With millions of expectant readers awaiting the film adaptation of Gone Girl with bated breath, the pressure was well and truly on for director David Fincher. His source material is beloved by fans worldwide, and with each casting announcement and plot detail weighed up and scrutinised, expectations are sky high. The good news? Fincher, and his cast of Ben Affleck and Rosamund Pike, have delivered. Based on the film’s first reviews, this re-imagining is good. Seriously good.
For the uninitiated, Gillian Flynn’s novel opens on the fifth wedding anniversary of Nick and Amy Dunne. Once a golden couple, job layoffs and dwindling finances have seen the Dunnes swap their New York lifestyle for Nick’s sleepy Missouri hometown. As they celebrate five, increasingly unhappy years of marriage, Amy goes missing and Nick finds himself the main suspect. But is either account of their relationship a truthful one? Flynn’s twisting, suspenseful yarn had readers gripped and topped bestsellers lists when it was released in 2012 – and now it looks like the film is headed straight for the box office summit.
Variety’s chief film critic, Justin Chang, writes, “Director David Fincher and stars Rosamund Pike and Ben Affleck are at the top of their game in this mesmerising adaptation of Gillan Flynn’s novel.”
He continues: “this taut yet expansive psychological thriller represents an exceptional pairing of filmmaker and material, fully expressing Fincher’s cynicism about the information age and his abiding fascination with the terror and violence lurking beneath the surfaces of contemporary American life.”
The Hollywood Reporter’s review praises Flynn – who also wrote the screenplay – for doing “a fine job of boiling her cleverly structured story down to the essentials, doing the necessary trimming but retaining everything her fans will want to see.”
There is plenty of praise for Affleck – “who has never been more ideally cast” – and “powerful and commanding” Pike, with special mention afforded to the “wonderfully chosen supporting players” including Neil Patrick Harris (as Amy’s first boyfriend Desi Collins), Carrie Coon (playing Nick’s twin sister Margot) and Tyler Perry as hot shot lawyer Tanner Bolt.
The Wrap’s James Rocchi pays tribute to Fincher’s sense of humour: “Not only brutal but also brutally funny, Gone Girl mixes top-notch suspenseful storytelling with the kind of razor-edged wit that slashes so quick and clean you’re still watching the blade go past before you notice you’re bleeding.”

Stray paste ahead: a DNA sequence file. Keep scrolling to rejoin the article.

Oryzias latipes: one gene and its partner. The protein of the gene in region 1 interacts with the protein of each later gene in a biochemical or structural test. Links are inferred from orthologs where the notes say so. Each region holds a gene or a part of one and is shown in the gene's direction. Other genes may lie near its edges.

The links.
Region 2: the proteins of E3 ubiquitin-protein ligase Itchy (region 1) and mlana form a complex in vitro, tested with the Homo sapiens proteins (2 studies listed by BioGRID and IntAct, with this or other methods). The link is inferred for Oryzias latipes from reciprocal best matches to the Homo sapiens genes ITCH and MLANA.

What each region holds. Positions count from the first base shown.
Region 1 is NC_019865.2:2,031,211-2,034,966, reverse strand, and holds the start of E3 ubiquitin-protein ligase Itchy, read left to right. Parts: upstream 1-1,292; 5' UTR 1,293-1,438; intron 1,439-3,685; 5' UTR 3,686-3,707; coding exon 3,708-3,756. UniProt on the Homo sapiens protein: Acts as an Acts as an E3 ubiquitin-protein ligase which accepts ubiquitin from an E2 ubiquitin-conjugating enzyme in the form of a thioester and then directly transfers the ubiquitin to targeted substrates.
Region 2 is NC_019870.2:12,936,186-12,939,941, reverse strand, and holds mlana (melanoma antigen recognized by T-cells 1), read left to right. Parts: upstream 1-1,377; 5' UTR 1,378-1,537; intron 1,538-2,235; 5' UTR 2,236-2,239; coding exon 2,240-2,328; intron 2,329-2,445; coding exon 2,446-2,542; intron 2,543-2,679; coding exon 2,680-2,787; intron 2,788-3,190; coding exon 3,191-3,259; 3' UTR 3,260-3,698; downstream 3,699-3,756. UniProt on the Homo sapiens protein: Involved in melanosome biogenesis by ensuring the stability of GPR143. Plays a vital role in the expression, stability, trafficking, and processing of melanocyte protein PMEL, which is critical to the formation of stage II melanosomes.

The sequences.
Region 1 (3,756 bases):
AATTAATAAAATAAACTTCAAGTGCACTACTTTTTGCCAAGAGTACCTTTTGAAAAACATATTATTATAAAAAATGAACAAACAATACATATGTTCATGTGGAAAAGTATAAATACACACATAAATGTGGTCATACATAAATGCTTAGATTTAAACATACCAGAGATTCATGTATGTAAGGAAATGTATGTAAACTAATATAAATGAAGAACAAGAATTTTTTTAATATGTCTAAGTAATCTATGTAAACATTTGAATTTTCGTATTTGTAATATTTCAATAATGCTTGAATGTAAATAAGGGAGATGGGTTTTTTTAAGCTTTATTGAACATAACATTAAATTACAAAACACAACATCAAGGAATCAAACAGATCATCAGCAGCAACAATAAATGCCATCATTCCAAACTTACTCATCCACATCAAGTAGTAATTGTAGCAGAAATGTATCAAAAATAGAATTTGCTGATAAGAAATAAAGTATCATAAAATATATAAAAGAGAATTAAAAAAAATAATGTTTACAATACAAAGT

Noting Pike’s ascendance to leading lady status, he continues, “the author’s clever, cruel and cool work also gives Pike the role of a lifetime in the shining, secretive Amy, while still making her human and comprehensive.”
Indiwire’s Michael Nordine is the only reviewer to express major misgivings: “Fincher prides himself on turning coal into diamonds at this point, but Flynn’s script can feel so retrograde at times that one wnders whether it might have been better served by a De Palma, Bigelow, or even a Verhoeven – which is to say, a filmmaker less concerned with making the lascivious seem prestigious.”
Awarding the film a C+, Nordine adds, “Marriage is a primal battle of the sexes in Gone Girl, one in which both sides play dirty and any victories are pyrrhic. Surviving isn’t the same as winning, and getting through this provocative, problematic thriller sometimes feels like a war unto itself.”
Meanwhile, offering Gone Girl four stars is The Telegraph’s Robbie Collin who calls it “a delicious exercise in audience-baiting: what begins as a he-said, she-said story of mounting, murderous suspense, lurches at its fulcrum into a kind of hot mess Brian De Palma might have cooked up 20 years ago in his attic.”
He reserves particular praise for Pike “has waited a decade for a role this juicy… Amy is the best thing Pike has ever done: her performance is taut and poised, and at times almost masque-like. While her diary voiceovers swoon with emotion, her face gives you almost nothing.”
Gone Girl is released in UK cinemas on 2 October 2014